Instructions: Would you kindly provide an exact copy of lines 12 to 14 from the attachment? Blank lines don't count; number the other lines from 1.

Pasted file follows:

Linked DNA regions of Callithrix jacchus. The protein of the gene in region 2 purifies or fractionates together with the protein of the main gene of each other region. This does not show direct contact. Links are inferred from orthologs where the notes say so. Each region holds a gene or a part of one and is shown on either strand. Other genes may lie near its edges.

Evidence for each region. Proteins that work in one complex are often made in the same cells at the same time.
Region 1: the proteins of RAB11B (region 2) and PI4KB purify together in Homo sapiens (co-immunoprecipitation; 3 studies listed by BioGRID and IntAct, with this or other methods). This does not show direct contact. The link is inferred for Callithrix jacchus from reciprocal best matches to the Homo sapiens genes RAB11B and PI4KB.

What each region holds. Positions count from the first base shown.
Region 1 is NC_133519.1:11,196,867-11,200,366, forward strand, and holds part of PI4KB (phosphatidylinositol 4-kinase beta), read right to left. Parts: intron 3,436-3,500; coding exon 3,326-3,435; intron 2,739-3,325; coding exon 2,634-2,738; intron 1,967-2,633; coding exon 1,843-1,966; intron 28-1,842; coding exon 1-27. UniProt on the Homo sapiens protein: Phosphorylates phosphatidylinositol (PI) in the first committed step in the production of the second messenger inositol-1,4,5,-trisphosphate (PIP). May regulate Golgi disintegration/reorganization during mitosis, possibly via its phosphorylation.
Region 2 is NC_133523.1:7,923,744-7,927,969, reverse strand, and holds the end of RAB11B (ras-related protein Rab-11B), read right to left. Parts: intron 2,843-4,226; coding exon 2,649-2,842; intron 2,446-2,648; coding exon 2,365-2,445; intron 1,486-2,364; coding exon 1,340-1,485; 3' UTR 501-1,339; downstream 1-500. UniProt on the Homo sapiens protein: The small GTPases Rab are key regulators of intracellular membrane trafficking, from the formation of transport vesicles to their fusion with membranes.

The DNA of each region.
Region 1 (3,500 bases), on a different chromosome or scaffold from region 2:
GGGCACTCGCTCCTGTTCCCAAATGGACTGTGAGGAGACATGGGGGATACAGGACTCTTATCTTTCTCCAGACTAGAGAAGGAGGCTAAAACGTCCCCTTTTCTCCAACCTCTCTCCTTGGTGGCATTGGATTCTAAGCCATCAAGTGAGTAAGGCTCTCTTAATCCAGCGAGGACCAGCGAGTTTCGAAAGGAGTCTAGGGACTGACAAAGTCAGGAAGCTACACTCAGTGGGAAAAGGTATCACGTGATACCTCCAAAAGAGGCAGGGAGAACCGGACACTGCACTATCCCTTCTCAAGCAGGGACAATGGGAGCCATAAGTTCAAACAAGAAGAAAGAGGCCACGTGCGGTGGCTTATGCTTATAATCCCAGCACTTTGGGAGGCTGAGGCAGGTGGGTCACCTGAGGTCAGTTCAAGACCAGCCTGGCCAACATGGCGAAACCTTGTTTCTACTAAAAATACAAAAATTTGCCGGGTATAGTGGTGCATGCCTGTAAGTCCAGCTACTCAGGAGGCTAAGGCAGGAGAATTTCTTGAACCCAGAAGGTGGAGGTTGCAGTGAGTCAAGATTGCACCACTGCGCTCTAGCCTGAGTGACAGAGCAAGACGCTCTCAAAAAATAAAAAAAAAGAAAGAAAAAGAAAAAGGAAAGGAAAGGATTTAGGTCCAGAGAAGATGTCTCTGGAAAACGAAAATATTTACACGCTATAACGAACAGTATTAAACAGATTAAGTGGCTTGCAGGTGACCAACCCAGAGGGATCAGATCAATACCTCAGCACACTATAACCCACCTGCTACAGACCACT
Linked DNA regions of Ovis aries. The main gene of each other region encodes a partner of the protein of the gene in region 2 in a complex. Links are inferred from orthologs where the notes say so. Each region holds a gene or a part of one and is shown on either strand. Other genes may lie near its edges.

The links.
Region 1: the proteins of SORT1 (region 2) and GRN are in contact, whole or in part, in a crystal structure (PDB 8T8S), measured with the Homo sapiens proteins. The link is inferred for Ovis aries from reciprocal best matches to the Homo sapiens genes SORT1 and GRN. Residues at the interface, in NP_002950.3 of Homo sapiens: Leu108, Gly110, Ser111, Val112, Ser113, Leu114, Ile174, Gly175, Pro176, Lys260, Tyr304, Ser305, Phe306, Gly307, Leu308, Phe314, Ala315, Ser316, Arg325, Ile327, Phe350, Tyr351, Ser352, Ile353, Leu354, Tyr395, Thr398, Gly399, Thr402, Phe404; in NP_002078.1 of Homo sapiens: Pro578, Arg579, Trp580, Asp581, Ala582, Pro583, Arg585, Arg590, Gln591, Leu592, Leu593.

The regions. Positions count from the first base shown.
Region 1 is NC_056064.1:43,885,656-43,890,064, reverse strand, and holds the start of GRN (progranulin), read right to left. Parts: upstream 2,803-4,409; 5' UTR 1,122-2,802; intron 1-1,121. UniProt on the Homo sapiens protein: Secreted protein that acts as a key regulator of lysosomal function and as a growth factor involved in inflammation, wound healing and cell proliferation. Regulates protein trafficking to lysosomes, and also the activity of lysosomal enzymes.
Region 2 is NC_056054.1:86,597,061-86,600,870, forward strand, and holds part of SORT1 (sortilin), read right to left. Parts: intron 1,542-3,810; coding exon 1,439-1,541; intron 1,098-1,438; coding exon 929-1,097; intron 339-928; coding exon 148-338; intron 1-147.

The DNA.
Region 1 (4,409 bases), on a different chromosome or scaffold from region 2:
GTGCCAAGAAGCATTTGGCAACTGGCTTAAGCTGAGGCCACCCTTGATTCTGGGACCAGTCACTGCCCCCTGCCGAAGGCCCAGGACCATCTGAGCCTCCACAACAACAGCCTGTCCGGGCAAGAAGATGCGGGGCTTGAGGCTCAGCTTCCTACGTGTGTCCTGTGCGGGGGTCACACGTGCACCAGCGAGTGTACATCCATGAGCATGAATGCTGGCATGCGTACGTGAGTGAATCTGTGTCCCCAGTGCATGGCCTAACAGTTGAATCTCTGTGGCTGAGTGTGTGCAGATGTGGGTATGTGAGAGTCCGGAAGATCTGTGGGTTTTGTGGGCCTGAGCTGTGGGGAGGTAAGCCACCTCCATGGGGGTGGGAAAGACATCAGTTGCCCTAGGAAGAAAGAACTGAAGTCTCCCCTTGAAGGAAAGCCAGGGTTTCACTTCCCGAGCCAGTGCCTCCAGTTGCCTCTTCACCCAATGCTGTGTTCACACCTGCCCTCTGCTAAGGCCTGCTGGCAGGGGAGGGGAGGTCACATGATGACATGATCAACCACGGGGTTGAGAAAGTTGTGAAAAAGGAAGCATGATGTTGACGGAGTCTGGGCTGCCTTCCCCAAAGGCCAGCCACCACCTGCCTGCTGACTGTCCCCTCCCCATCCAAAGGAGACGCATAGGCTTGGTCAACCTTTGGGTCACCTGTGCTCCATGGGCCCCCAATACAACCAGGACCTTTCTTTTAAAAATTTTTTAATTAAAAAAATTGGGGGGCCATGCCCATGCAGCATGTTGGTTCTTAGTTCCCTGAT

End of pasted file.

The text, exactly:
Region 1: the proteins of SORT1 (region 2) and GRN are in contact, whole or in part, in a crystal structure (PDB 8T8S), measured with the Homo sapiens proteins. The link is inferred for Ovis aries from reciprocal best matches to the Homo sapiens genes SORT1 and GRN. Residues at the interface, in NP_002950.3 of Homo sapiens: Leu108, Gly110, Ser111, Val112, Ser113, Leu114, Ile174, Gly175, Pro176, Lys260, Tyr304, Ser305, Phe306, Gly307, Leu308, Phe314, Ala315, Ser316, Arg325, Ile327, Phe350, Tyr351, Ser352, Ile353, Leu354, Tyr395, Thr398, Gly399, Thr402, Phe404; in NP_002078.1 of Homo sapiens: Pro578, Arg579, Trp580, Asp581, Ala582, Pro583, Arg585, Arg590, Gln591, Leu592, Leu593.

The regions. Positions count from the first base shown.
Region 1 is NC_056064.1:43,885,656-43,890,064, reverse strand, and holds the start of GRN (progranulin), read right to left. Parts: upstream 2,803-4,409; 5' UTR 1,122-2,802; intron 1-1,121. UniProt on the Homo sapiens protein: Secreted protein that acts as a key regulator of lysosomal function and as a growth factor involved in inflammation, wound healing and cell proliferation. Regulates protein trafficking to lysosomes, and also the activity of lysosomal enzymes.